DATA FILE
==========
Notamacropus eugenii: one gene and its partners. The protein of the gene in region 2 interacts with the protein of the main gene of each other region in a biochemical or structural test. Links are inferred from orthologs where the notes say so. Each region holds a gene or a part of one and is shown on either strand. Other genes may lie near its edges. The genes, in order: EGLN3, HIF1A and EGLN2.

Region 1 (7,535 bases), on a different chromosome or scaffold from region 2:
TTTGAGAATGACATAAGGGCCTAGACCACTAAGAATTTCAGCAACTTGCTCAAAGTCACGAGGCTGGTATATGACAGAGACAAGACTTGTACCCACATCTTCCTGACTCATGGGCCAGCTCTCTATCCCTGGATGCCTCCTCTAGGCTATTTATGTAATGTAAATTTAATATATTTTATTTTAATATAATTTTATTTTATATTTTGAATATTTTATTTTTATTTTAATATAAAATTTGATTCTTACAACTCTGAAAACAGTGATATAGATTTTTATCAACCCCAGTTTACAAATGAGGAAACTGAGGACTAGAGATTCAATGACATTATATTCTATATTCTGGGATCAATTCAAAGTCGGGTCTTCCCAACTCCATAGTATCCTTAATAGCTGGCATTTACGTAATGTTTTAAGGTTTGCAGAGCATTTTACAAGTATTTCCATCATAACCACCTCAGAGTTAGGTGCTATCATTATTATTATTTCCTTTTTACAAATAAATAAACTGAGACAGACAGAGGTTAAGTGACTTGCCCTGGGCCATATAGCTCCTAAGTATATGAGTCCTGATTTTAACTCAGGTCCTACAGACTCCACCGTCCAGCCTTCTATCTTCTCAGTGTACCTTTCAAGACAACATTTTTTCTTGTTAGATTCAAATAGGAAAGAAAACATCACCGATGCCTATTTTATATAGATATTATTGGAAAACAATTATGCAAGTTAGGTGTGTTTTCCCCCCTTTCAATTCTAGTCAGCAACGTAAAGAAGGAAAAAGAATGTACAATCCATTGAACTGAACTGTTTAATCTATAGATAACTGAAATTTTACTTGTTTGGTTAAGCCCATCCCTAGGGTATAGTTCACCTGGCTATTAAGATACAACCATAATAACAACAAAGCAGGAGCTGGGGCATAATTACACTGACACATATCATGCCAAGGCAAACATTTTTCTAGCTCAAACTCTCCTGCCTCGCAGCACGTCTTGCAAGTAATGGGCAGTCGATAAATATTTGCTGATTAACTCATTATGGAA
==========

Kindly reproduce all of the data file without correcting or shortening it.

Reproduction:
Notamacropus eugenii: one gene and its partners. The protein of the gene in region 2 interacts with the protein of the main gene of each other region in a biochemical or structural test. Links are inferred from orthologs where the notes say so. Each region holds a gene or a part of one and is shown on either strand. Other genes may lie near its edges. The genes, in order: EGLN3, HIF1A and EGLN2.

Region 1 (7,535 bases), on a different chromosome or scaffold from region 2:
TTTGAGAATGACATAAGGGCCTAGACCACTAAGAATTTCAGCAACTTGCTCAAAGTCACGAGGCTGGTATATGACAGAGACAAGACTTGTACCCACATCTTCCTGACTCATGGGCCAGCTCTCTATCCCTGGATGCCTCCTCTAGGCTATTTATGTAATGTAAATTTAATATATTTTATTTTAATATAATTTTATTTTATATTTTGAATATTTTATTTTTATTTTAATATAAAATTTGATTCTTACAACTCTGAAAACAGTGATATAGATTTTTATCAACCCCAGTTTACAAATGAGGAAACTGAGGACTAGAGATTCAATGACATTATATTCTATATTCTGGGATCAATTCAAAGTCGGGTCTTCCCAACTCCATAGTATCCTTAATAGCTGGCATTTACGTAATGTTTTAAGGTTTGCAGAGCATTTTACAAGTATTTCCATCATAACCACCTCAGAGTTAGGTGCTATCATTATTATTATTTCCTTTTTACAAATAAATAAACTGAGACAGACAGAGGTTAAGTGACTTGCCCTGGGCCATATAGCTCCTAAGTATATGAGTCCTGATTTTAACTCAGGTCCTACAGACTCCACCGTCCAGCCTTCTATCTTCTCAGTGTACCTTTCAAGACAACATTTTTTCTTGTTAGATTCAAATAGGAAAGAAAACATCACCGATGCCTATTTTATATAGATATTATTGGAAAACAATTATGCAAGTTAGGTGTGTTTTCCCCCCTTTCAATTCTAGTCAGCAACGTAAAGAAGGAAAAAGAATGTACAATCCATTGAACTGAACTGTTTAATCTATAGATAACTGAAATTTTACTTGTTTGGTTAAGCCCATCCCTAGGGTATAGTTCACCTGGCTATTAAGATACAACCATAATAACAACAAAGCAGGAGCTGGGGCATAATTACACTGACACATATCATGCCAAGGCAAACATTTTTCTAGCTCAAACTCTCCTGCCTCGCAGCACGTCTTGCAAGTAATGGGCAGTCGATAAATATTTGCTGATTAACTCATTATGGAA